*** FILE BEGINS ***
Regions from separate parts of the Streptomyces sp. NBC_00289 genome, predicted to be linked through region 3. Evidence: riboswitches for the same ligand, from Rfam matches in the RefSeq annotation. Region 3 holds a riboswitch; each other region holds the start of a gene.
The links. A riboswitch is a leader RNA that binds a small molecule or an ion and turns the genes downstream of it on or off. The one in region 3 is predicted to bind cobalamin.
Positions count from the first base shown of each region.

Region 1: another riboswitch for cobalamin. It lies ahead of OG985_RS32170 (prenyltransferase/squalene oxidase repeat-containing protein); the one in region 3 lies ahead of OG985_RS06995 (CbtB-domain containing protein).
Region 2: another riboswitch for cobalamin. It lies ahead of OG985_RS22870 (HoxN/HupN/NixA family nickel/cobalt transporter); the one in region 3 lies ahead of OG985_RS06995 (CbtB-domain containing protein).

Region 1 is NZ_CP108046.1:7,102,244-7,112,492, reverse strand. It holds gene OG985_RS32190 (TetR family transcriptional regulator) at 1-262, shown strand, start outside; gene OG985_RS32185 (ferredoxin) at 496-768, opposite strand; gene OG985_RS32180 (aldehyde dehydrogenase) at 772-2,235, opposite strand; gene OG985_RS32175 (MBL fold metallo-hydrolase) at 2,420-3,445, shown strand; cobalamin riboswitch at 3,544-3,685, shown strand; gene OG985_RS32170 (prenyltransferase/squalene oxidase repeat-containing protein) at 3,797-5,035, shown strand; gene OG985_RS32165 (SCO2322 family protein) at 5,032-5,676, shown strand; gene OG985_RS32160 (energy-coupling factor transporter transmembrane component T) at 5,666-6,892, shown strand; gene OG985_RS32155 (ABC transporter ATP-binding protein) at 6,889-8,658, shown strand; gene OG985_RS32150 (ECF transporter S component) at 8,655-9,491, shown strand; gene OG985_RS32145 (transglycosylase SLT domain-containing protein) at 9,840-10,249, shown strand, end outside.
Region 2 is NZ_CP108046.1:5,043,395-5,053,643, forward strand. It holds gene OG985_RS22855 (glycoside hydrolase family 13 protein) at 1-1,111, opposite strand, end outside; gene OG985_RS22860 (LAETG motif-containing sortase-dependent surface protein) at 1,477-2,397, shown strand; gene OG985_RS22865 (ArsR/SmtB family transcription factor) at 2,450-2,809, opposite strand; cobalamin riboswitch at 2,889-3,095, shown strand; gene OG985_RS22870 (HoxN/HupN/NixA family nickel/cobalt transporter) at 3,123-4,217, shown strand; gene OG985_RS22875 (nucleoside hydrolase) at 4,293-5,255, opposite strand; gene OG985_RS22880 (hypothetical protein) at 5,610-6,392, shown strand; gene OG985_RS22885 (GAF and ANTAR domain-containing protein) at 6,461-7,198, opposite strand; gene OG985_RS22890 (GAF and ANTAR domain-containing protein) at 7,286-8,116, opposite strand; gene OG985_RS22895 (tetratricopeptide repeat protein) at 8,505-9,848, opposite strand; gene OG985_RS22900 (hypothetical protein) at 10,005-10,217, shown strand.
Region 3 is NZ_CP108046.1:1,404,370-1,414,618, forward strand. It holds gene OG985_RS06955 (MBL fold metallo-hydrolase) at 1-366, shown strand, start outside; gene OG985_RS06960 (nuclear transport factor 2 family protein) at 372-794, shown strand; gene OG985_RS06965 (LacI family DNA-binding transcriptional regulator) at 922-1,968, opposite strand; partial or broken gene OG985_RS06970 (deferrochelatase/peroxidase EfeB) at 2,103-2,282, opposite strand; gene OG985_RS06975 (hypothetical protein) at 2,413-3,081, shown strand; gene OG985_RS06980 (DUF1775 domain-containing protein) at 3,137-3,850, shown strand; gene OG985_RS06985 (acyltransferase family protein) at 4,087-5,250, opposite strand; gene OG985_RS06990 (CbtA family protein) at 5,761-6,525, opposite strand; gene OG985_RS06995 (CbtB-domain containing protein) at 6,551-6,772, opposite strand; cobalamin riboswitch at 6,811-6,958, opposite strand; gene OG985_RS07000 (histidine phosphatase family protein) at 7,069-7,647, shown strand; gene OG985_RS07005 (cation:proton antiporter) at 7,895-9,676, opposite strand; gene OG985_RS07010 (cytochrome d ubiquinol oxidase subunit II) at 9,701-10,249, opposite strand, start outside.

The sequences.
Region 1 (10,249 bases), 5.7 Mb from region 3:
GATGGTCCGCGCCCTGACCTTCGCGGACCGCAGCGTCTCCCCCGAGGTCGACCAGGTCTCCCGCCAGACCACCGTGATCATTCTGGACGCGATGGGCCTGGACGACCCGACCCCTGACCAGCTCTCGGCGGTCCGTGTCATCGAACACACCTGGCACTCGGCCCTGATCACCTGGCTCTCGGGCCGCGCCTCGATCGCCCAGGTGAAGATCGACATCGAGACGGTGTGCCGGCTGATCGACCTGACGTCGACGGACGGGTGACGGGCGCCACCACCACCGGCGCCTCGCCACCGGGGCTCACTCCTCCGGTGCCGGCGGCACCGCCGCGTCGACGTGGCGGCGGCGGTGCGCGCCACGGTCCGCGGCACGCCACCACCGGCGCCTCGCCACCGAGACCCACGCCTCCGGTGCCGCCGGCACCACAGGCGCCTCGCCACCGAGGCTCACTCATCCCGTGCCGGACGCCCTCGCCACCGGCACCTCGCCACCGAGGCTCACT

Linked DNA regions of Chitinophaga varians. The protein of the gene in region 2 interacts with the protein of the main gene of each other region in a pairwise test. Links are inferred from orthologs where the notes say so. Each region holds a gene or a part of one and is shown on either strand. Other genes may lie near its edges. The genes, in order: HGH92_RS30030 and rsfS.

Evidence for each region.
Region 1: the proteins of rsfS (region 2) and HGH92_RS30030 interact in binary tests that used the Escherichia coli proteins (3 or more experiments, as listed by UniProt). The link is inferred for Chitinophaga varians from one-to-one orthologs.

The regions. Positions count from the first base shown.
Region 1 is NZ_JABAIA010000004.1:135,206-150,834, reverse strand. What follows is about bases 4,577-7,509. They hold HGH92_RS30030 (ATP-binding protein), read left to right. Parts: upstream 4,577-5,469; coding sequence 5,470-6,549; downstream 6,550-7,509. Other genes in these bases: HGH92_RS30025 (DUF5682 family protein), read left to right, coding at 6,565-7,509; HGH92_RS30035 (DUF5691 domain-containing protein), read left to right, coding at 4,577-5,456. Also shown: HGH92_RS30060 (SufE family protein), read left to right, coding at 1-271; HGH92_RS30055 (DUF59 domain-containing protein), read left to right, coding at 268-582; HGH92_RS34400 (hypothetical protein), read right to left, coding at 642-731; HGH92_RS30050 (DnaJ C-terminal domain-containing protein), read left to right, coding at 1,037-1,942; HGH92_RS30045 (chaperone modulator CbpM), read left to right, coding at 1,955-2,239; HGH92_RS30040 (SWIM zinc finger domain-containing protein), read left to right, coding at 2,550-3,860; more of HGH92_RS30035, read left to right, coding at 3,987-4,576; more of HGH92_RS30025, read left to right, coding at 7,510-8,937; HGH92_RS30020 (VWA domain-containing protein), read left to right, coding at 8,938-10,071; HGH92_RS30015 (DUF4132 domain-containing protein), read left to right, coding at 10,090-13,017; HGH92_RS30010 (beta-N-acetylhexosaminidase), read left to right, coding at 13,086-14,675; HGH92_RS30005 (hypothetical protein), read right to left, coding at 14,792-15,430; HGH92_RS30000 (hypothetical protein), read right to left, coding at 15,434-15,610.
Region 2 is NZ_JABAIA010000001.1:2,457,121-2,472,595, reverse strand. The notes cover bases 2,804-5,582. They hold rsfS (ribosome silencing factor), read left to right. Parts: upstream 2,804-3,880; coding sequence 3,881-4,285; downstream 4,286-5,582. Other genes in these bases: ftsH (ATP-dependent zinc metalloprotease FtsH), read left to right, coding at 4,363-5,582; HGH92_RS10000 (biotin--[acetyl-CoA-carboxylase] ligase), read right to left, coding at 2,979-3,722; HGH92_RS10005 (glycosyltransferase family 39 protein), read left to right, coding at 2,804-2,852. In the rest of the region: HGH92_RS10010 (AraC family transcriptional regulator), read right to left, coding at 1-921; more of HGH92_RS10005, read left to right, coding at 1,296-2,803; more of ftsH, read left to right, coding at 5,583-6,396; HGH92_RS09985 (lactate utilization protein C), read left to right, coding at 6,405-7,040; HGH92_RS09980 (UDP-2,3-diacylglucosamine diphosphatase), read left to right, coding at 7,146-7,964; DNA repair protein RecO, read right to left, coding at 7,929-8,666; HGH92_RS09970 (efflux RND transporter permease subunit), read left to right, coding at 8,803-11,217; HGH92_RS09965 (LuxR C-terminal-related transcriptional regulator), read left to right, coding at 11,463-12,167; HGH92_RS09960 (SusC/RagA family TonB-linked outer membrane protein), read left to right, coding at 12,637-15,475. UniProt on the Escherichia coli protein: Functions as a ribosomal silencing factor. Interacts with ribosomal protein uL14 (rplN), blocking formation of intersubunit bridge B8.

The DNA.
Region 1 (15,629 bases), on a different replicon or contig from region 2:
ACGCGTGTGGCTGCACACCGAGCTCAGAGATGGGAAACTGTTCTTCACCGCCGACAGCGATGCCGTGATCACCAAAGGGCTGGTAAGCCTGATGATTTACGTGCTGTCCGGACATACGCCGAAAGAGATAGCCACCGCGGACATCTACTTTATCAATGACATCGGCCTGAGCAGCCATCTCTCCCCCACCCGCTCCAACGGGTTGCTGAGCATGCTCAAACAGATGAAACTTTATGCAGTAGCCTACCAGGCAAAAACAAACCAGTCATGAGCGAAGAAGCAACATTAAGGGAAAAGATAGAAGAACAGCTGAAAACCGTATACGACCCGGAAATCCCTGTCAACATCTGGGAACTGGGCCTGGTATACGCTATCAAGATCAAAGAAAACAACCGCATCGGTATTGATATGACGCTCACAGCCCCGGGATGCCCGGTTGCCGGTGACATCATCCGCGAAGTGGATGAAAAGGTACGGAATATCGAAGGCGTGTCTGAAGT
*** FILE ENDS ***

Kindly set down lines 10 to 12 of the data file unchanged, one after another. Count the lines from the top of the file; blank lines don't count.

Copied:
Region 1 (10,249 bases), 5.7 Mb from region 3:
GATGGTCCGCGCCCTGACCTTCGCGGACCGCAGCGTCTCCCCCGAGGTCGACCAGGTCTCCCGCCAGACCACCGTGATCATTCTGGACGCGATGGGCCTGGACGACCCGACCCCTGACCAGCTCTCGGCGGTCCGTGTCATCGAACACACCTGGCACTCGGCCCTGATCACCTGGCTCTCGGGCCGCGCCTCGATCGCCCAGGTGAAGATCGACATCGAGACGGTGTGCCGGCTGATCGACCTGACGTCGACGGACGGGTGACGGGCGCCACCACCACCGGCGCCTCGCCACCGGGGCTCACTCCTCCGGTGCCGGCGGCACCGCCGCGTCGACGTGGCGGCGGCGGTGCGCGCCACGGTCCGCGGCACGCCACCACCGGCGCCTCGCCACCGAGACCCACGCCTCCGGTGCCGCCGGCACCACAGGCGCCTCGCCACCGAGGCTCACTCATCCCGTGCCGGACGCCCTCGCCACCGGCACCTCGCCACCGAGGCTCACT

Linked DNA regions of Chitinophaga varians. The protein of the gene in region 2 interacts with the protein of the main gene of each other region in a pairwise test. Links are inferred from orthologs where the notes say so. Each region holds a gene or a part of one and is shown on either strand. Other genes may lie near its edges. The genes, in order: HGH92_RS30030 and rsfS.